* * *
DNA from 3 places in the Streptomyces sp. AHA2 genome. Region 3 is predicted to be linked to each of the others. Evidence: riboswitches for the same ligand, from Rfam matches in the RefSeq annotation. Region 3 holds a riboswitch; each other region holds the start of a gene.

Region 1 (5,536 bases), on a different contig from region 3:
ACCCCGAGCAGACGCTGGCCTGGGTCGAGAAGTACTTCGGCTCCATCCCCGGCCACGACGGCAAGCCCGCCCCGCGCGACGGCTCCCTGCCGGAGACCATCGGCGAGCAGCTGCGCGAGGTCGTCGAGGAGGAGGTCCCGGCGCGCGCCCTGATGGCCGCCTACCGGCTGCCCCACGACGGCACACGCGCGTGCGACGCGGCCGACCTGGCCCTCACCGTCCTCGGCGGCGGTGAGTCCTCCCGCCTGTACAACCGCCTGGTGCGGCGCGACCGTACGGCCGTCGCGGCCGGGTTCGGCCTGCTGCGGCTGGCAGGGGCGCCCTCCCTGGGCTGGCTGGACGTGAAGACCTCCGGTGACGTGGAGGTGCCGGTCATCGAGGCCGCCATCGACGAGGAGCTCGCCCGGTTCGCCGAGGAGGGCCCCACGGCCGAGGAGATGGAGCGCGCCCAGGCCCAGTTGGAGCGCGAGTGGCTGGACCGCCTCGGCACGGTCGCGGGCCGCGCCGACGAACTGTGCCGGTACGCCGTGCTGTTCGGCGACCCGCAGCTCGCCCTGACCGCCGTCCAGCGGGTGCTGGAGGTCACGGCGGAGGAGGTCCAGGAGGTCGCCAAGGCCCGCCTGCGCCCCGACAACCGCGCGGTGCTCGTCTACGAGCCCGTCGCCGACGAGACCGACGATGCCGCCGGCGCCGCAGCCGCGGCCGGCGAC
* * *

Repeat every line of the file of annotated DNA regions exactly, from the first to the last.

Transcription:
DNA from 3 places in the Streptomyces sp. AHA2 genome. Region 3 is predicted to be linked to each of the others. Evidence: riboswitches for the same ligand, from Rfam matches in the RefSeq annotation. Region 3 holds a riboswitch; each other region holds the start of a gene.

Region 1 (5,536 bases), on a different contig from region 3:
ACCCCGAGCAGACGCTGGCCTGGGTCGAGAAGTACTTCGGCTCCATCCCCGGCCACGACGGCAAGCCCGCCCCGCGCGACGGCTCCCTGCCGGAGACCATCGGCGAGCAGCTGCGCGAGGTCGTCGAGGAGGAGGTCCCGGCGCGCGCCCTGATGGCCGCCTACCGGCTGCCCCACGACGGCACACGCGCGTGCGACGCGGCCGACCTGGCCCTCACCGTCCTCGGCGGCGGTGAGTCCTCCCGCCTGTACAACCGCCTGGTGCGGCGCGACCGTACGGCCGTCGCGGCCGGGTTCGGCCTGCTGCGGCTGGCAGGGGCGCCCTCCCTGGGCTGGCTGGACGTGAAGACCTCCGGTGACGTGGAGGTGCCGGTCATCGAGGCCGCCATCGACGAGGAGCTCGCCCGGTTCGCCGAGGAGGGCCCCACGGCCGAGGAGATGGAGCGCGCCCAGGCCCAGTTGGAGCGCGAGTGGCTGGACCGCCTCGGCACGGTCGCGGGCCGCGCCGACGAACTGTGCCGGTACGCCGTGCTGTTCGGCGACCCGCAGCTCGCCCTGACCGCCGTCCAGCGGGTGCTGGAGGTCACGGCGGAGGAGGTCCAGGAGGTCGCCAAGGCCCGCCTGCGCCCCGACAACCGCGCGGTGCTCGTCTACGAGCCCGTCGCCGACGAGACCGACGATGCCGCCGGCGCCGCAGCCGCGGCCGGCGAC